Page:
Massachusetts governor vetoes emergency contraception bill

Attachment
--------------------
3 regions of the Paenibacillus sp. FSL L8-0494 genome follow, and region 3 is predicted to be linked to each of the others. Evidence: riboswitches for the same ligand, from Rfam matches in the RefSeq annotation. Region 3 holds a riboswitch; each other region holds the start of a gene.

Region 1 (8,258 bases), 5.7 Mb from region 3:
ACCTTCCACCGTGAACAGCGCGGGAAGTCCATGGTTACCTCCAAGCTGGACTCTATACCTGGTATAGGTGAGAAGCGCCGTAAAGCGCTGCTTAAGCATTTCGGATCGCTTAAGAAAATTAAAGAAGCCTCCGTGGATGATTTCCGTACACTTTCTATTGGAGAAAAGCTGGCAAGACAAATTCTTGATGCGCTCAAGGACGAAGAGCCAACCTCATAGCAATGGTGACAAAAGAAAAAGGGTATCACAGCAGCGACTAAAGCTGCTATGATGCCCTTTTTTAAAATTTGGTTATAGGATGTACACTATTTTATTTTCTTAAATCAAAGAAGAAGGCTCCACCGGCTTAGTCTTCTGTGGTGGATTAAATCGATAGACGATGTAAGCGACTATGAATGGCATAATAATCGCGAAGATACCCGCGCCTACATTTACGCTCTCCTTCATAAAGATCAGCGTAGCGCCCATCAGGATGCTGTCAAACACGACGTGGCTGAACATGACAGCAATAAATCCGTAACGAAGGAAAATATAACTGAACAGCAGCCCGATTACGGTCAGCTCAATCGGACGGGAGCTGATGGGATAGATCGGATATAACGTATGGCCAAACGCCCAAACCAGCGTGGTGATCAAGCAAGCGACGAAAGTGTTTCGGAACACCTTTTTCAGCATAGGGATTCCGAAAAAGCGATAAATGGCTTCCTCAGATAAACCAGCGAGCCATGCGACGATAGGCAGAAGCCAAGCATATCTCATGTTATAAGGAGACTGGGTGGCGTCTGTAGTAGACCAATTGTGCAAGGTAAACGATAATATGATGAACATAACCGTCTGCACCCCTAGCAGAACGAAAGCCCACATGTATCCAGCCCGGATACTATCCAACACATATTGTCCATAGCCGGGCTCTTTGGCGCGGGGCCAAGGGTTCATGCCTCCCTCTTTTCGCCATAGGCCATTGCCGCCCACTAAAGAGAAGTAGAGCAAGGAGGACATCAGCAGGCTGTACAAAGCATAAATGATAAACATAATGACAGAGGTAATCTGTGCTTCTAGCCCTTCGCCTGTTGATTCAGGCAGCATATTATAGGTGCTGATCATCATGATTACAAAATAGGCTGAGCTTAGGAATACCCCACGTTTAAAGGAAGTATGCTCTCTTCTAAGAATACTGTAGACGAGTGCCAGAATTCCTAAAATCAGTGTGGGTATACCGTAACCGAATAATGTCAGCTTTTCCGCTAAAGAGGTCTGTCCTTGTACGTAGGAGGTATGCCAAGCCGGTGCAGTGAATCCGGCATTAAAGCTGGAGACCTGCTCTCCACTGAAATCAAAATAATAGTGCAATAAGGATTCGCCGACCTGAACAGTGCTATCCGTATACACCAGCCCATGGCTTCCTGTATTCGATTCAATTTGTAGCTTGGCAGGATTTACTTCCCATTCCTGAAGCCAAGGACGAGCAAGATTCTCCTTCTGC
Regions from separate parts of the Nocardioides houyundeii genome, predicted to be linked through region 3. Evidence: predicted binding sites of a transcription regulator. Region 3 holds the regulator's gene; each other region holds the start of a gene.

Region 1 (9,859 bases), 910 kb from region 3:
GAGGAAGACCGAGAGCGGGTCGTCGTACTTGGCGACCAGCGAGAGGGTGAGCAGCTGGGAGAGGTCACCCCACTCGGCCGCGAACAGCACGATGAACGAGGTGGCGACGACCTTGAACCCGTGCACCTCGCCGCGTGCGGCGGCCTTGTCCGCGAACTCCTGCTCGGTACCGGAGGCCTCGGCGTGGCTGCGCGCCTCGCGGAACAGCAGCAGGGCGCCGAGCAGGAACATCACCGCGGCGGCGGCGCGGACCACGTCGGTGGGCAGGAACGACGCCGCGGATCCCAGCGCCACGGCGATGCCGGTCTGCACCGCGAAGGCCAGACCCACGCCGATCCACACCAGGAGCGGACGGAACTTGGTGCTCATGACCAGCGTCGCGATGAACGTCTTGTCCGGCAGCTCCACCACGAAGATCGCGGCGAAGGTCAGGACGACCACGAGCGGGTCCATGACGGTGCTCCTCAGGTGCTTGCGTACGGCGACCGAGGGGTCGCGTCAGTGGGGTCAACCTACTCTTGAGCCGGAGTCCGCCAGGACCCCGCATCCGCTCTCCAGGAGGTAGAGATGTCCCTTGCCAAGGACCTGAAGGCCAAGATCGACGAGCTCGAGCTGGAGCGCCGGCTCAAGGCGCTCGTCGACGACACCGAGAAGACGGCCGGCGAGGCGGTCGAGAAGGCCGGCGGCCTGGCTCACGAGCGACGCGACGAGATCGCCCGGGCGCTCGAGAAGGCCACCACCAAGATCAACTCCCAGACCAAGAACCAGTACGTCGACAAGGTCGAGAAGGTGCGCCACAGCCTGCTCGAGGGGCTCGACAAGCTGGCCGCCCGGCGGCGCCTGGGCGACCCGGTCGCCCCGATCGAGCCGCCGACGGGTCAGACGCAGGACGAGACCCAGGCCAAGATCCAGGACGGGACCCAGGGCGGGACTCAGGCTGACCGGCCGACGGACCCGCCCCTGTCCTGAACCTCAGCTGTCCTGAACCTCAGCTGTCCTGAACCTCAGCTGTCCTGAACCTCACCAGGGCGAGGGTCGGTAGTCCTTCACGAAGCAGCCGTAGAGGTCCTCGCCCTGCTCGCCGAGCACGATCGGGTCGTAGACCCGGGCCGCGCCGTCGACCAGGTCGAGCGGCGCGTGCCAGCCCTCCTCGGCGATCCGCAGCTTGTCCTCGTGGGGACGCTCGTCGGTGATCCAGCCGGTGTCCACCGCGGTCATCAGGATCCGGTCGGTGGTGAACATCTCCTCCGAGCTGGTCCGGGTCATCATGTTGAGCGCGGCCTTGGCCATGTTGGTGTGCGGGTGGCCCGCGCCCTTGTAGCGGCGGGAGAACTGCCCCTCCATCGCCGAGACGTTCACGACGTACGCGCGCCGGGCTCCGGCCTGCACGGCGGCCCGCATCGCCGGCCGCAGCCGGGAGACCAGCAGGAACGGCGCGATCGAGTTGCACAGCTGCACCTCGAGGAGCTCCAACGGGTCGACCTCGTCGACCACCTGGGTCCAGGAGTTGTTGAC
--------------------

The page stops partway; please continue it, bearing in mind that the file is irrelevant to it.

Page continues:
BOSTON – Gov. Mitt Romney vetoed a bill Monday expanding access to emergency contraception, angering abortion rights advocates while pleasing anti-abortion activists crucial to a 2008 presidential run.The veto could end up being overturned by lawmakers because the bill passed with veto-proof margins in both the House and Senate.The Republican governor said the so-called “morning after pill” is already widely available without a mandate from the state. He also was concerned because the hormone regimen can prevent a fertilized egg from implanting in a woman’s uterus.”If it only dealt with contraception, I wouldn’t have a problem with it. But it also in some cases terminates a life after conception,” he said.The morning after pill is different from the abortion pill RU-486. It can prevent pregnancy by delaying a woman’s ovulation or keeping sperm from fertilizing an egg.It also can thin the lining of the uterus, making it difficult for a fertilized egg to implant. Anti-abortion groups see interfering with a fertilized egg as abortion.The legislation would require hospital emergency room doctors to offer the medication to rape victims, and would make it available without prescription from pharmacies. A provision that exempted Catholic hospitals was dropped from the legislation.”The governor misunderstands the effects of this medication and regrettably misinterprets how this bill’s provisions would apply to existing state abortion laws,” said House Speaker Salvatore F. DiMasi, a Democrat.The legislation has become a topic of spirited debate over whether Romney is adopting more right-leaning stances to court conservatives for a possible 2008 presidential bid.Romney said during his 2002 gubernatorial campaign that he did support wider access to the hormone regimen. But after legislation began to make its way through Beacon Hill, he said he had not decided and needed to study the legislation.Jim Sedlak, vice president of the American Life League, a national anti-abortion group, called the veto “fantastic.””I think any candidate that establishes themselves as respecting human life in the earliest stages – and that’s what Gov. Romney has done here – would certainly be appealing to pro-life voters,” he said.